Prime Minister Irakli Garibashvili, meanwhile, said in an interview for the Georgian media that he and his government “highly value the resumption of trade relations with Russia.” According to the head of government, Georgia “could not have ignored joining one of the EU sanctions, because it was about the ban on imports from Sevastopol and Crimea. After all, we demand from our partners the same attitude toward products originating from Abkhazia and South Ossetia,” he argued (Georgiatoday.ge, August 7).
The opposition regards the government’s stance a “defeatist policy toward the aggressor,” however. A member of the parliament from the opposition party United National Movement, David Darchiashvili, told Jamestown: “Solidarity with the West in the fight against Russian aggression is far more important than the export of wine to an unstable and uncivilized [sic] Russian market.” Darchiashvili also said that the opposition had tried hard, but with little success, to convince the ruling Georgian Dream coalition to join all the Western sanctions against the Russian Federation and pass corresponding legislation to this effect in the parliament (Author’s interview, August 5).
Economist Giorgi Khukhashvili, a former aide to the prime minister of Georgia, pointed out, in an August 6 interview with Jamestown, that the Georgian government was likely concerned about the possible repercussions of a renewed Russian embargo for the Georgian economy. “Export to Russia is very important to the stability of the national currency, the lari, which depreciated by 30–35 percent in the past several months anyway,” Khukhashvili said. According to the economist, “Georgia has not managed to play on two teams at the same time—on Russia’s side and on the side of the West. …Tbilisi will have to make an unequivocal decision [between the two] eventually.”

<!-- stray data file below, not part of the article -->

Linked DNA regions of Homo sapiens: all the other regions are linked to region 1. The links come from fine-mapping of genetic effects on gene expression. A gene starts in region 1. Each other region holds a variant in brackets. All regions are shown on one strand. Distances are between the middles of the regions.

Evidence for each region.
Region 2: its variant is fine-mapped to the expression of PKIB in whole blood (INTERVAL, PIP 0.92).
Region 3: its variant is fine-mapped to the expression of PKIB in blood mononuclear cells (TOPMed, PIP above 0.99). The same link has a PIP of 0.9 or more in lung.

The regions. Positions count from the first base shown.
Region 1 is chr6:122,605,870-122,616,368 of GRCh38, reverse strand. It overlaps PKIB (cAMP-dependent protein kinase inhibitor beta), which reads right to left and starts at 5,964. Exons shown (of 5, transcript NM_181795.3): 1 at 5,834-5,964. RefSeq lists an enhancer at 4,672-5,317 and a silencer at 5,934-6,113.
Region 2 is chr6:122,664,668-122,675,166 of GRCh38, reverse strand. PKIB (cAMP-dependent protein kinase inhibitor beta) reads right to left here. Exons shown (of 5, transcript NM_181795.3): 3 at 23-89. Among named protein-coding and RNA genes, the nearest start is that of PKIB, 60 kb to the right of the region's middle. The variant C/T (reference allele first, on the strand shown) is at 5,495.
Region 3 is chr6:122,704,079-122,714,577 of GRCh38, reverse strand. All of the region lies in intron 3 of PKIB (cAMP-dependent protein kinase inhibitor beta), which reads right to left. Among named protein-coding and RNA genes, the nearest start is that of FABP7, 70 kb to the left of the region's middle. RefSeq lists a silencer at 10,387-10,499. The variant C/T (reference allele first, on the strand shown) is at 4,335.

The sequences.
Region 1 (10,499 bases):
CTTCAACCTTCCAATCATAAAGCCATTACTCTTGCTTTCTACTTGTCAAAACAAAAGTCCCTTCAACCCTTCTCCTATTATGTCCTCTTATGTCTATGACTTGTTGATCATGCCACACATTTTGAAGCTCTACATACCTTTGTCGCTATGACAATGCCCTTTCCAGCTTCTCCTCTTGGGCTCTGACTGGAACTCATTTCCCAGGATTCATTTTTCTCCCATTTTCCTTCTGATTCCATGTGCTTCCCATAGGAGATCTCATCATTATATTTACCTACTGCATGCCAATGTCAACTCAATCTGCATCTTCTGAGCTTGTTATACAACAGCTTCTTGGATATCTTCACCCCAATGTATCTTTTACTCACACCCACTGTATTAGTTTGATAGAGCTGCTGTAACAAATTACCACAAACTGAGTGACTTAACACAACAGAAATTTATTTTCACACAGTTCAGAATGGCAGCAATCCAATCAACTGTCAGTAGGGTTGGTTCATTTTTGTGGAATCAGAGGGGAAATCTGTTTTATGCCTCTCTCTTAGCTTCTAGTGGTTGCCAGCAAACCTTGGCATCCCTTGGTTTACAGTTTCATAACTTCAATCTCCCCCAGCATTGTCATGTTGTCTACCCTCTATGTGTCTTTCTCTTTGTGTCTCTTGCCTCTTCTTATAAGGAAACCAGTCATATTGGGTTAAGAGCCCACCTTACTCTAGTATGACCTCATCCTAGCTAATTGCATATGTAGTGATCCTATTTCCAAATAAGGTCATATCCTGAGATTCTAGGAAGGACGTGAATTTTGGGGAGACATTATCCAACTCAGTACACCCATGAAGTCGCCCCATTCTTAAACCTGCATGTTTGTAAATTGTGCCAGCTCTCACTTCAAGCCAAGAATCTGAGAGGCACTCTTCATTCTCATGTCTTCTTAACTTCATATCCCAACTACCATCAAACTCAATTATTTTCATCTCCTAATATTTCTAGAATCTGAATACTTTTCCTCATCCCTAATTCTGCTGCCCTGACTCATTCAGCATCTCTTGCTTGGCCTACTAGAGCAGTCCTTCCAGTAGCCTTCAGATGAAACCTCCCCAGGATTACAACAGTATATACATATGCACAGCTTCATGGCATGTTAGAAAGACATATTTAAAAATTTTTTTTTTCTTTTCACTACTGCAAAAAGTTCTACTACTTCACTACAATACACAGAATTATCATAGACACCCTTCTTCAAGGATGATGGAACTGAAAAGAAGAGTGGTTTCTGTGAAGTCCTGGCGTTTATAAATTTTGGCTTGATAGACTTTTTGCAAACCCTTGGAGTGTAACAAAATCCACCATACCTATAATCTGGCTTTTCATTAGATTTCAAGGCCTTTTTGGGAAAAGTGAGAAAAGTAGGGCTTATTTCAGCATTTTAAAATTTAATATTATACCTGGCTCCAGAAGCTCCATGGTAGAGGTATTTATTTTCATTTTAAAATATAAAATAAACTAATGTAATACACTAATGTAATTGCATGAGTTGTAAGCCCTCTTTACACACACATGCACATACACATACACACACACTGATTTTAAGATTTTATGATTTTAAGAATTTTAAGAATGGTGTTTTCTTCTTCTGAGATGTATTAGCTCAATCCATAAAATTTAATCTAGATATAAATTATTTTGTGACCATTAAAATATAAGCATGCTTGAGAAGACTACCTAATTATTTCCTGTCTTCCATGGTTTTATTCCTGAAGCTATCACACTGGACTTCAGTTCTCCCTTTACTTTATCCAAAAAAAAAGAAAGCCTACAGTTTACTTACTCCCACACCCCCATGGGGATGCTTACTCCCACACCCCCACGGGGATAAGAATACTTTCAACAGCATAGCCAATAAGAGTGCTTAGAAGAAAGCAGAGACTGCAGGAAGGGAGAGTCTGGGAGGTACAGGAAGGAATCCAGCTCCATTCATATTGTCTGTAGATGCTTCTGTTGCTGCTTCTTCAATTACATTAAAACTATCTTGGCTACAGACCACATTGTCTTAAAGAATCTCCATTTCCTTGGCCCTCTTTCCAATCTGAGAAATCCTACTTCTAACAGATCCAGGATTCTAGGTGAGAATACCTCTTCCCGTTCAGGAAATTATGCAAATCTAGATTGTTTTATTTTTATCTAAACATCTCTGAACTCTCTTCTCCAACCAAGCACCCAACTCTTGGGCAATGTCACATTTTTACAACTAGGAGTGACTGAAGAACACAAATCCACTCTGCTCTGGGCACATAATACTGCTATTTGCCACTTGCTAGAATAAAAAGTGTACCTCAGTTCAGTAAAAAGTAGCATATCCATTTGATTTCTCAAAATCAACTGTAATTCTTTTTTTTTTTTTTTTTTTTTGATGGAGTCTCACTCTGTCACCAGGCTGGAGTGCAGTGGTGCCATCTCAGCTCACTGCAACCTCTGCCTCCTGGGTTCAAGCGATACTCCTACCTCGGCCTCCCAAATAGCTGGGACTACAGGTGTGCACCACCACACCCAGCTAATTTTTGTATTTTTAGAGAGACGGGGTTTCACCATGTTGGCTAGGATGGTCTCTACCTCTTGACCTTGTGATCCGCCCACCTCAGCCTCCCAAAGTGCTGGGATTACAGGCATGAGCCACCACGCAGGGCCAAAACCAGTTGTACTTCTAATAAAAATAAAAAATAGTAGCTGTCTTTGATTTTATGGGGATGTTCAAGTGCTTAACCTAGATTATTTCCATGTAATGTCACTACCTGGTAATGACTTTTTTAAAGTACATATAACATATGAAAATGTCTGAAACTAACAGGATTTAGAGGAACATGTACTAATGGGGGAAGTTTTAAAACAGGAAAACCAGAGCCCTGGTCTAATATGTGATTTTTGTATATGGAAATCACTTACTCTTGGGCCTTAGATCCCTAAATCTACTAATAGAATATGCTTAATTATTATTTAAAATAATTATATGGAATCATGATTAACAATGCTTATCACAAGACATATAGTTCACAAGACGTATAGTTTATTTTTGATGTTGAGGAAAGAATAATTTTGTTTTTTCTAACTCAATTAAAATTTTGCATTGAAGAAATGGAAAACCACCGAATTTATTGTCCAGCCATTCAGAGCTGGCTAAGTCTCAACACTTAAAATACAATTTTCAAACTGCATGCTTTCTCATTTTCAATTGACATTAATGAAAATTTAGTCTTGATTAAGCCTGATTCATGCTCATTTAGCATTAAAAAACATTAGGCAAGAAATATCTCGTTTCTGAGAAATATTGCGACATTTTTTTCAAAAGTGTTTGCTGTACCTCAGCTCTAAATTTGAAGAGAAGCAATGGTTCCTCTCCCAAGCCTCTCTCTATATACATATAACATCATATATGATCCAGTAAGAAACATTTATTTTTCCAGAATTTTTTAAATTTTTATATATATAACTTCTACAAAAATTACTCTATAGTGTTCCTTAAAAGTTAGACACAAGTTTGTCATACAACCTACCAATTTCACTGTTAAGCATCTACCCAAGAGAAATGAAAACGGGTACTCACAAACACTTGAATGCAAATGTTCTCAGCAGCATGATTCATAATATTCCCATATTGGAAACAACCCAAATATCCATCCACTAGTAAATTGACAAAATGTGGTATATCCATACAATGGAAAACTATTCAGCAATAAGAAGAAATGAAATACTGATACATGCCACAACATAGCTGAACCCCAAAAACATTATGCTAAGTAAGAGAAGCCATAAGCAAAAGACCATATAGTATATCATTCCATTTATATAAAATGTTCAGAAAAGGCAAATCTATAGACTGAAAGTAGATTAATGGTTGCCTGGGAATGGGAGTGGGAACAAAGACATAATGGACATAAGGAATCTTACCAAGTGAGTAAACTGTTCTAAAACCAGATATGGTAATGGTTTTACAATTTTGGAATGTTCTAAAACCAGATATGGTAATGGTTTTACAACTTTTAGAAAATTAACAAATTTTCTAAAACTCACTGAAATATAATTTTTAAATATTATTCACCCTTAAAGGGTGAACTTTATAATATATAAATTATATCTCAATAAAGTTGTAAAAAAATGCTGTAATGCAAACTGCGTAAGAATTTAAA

Khukhashvili added that if Moscow decides to implement restrictions against Georgian produce, “Georgia will not be able to counter that in any way” and will just have to accept this reality (Author’s interview, August 6).
For now, Rospotrebnadzor’s statement is only a warning; it is unlikely that Moscow is that irritated by Georgia’s symbolic joining of EU sanctions. “In reality, Russia is much angrier about Georgia’s continued military cooperation with NATO [the North Atlantic Treaty Organization],” David Avalishvili, an expert from the news agency GHN, argued (Author’s interview, August 7).